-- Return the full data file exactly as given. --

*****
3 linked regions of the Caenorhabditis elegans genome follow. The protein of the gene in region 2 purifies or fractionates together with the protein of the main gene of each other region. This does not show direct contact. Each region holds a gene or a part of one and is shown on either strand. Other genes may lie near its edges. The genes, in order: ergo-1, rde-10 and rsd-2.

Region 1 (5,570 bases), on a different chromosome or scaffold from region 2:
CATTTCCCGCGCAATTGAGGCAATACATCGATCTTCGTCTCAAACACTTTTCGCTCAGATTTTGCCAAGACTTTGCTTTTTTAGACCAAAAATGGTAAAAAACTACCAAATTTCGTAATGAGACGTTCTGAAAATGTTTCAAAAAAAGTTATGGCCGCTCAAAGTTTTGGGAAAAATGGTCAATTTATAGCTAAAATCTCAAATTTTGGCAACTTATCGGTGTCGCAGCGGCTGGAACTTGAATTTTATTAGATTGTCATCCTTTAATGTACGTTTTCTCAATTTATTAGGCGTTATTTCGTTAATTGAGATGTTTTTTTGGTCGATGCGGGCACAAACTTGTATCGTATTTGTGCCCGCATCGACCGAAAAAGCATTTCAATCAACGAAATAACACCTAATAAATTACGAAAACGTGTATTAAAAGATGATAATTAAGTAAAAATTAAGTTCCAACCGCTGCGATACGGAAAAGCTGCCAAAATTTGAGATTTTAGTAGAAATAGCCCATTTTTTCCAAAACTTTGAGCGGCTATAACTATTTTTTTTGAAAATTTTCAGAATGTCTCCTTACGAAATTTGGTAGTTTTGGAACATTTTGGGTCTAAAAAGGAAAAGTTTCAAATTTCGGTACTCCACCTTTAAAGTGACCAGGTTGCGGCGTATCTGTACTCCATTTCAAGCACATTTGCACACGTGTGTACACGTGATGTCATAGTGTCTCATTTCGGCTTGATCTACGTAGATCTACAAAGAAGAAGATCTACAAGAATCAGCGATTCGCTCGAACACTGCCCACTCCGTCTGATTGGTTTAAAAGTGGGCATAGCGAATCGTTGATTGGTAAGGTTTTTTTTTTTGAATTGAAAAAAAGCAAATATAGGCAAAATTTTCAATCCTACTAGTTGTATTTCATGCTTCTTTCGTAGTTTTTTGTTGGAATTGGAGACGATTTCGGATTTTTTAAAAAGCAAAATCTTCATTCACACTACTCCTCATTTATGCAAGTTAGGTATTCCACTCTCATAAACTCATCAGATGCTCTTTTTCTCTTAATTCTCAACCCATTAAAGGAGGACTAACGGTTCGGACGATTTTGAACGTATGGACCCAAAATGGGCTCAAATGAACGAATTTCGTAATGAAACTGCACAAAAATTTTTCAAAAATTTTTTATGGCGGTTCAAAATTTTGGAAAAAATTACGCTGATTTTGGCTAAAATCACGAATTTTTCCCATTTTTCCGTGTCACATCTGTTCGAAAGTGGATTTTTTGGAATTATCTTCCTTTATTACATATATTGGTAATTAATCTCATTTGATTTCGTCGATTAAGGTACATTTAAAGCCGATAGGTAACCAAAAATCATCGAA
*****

3 linked regions of the Caenorhabditis elegans genome follow. The protein of the gene in region 2 purifies or fractionates together with the protein of the main gene of each other region. This does not show direct contact. Each region holds a gene or a part of one and is shown on either strand. Other genes may lie near its edges. The genes, in order: ergo-1, rde-10 and rsd-2.

Region 1 (5,570 bases), on a different chromosome or scaffold from region 2:
CATTTCCCGCGCAATTGAGGCAATACATCGATCTTCGTCTCAAACACTTTTCGCTCAGATTTTGCCAAGACTTTGCTTTTTTAGACCAAAAATGGTAAAAAACTACCAAATTTCGTAATGAGACGTTCTGAAAATGTTTCAAAAAAAGTTATGGCCGCTCAAAGTTTTGGGAAAAATGGTCAATTTATAGCTAAAATCTCAAATTTTGGCAACTTATCGGTGTCGCAGCGGCTGGAACTTGAATTTTATTAGATTGTCATCCTTTAATGTACGTTTTCTCAATTTATTAGGCGTTATTTCGTTAATTGAGATGTTTTTTTGGTCGATGCGGGCACAAACTTGTATCGTATTTGTGCCCGCATCGACCGAAAAAGCATTTCAATCAACGAAATAACACCTAATAAATTACGAAAACGTGTATTAAAAGATGATAATTAAGTAAAAATTAAGTTCCAACCGCTGCGATACGGAAAAGCTGCCAAAATTTGAGATTTTAGTAGAAATAGCCCATTTTTTCCAAAACTTTGAGCGGCTATAACTATTTTTTTTGAAAATTTTCAGAATGTCTCCTTACGAAATTTGGTAGTTTTGGAACATTTTGGGTCTAAAAAGGAAAAGTTTCAAATTTCGGTACTCCACCTTTAAAGTGACCAGGTTGCGGCGTATCTGTACTCCATTTCAAGCACATTTGCACACGTGTGTACACGTGATGTCATAGTGTCTCATTTCGGCTTGATCTACGTAGATCTACAAAGAAGAAGATCTACAAGAATCAGCGATTCGCTCGAACACTGCCCACTCCGTCTGATTGGTTTAAAAGTGGGCATAGCGAATCGTTGATTGGTAAGGTTTTTTTTTTTGAATTGAAAAAAAGCAAATATAGGCAAAATTTTCAATCCTACTAGTTGTATTTCATGCTTCTTTCGTAGTTTTTTGTTGGAATTGGAGACGATTTCGGATTTTTTAAAAAGCAAAATCTTCATTCACACTACTCCTCATTTATGCAAGTTAGGTATTCCACTCTCATAAACTCATCAGATGCTCTTTTTCTCTTAATTCTCAACCCATTAAAGGAGGACTAACGGTTCGGACGATTTTGAACGTATGGACCCAAAATGGGCTCAAATGAACGAATTTCGTAATGAAACTGCACAAAAATTTTTCAAAAATTTTTTATGGCGGTTCAAAATTTTGGAAAAAATTACGCTGATTTTGGCTAAAATCACGAATTTTTCCCATTTTTCCGTGTCACATCTGTTCGAAAGTGGATTTTTTGGAATTATCTTCCTTTATTACATATATTGGTAATTAATCTCATTTGATTTCGTCGATTAAGGTACATTTAAAGCCGATAGGTAACCAAAAATCATCGAA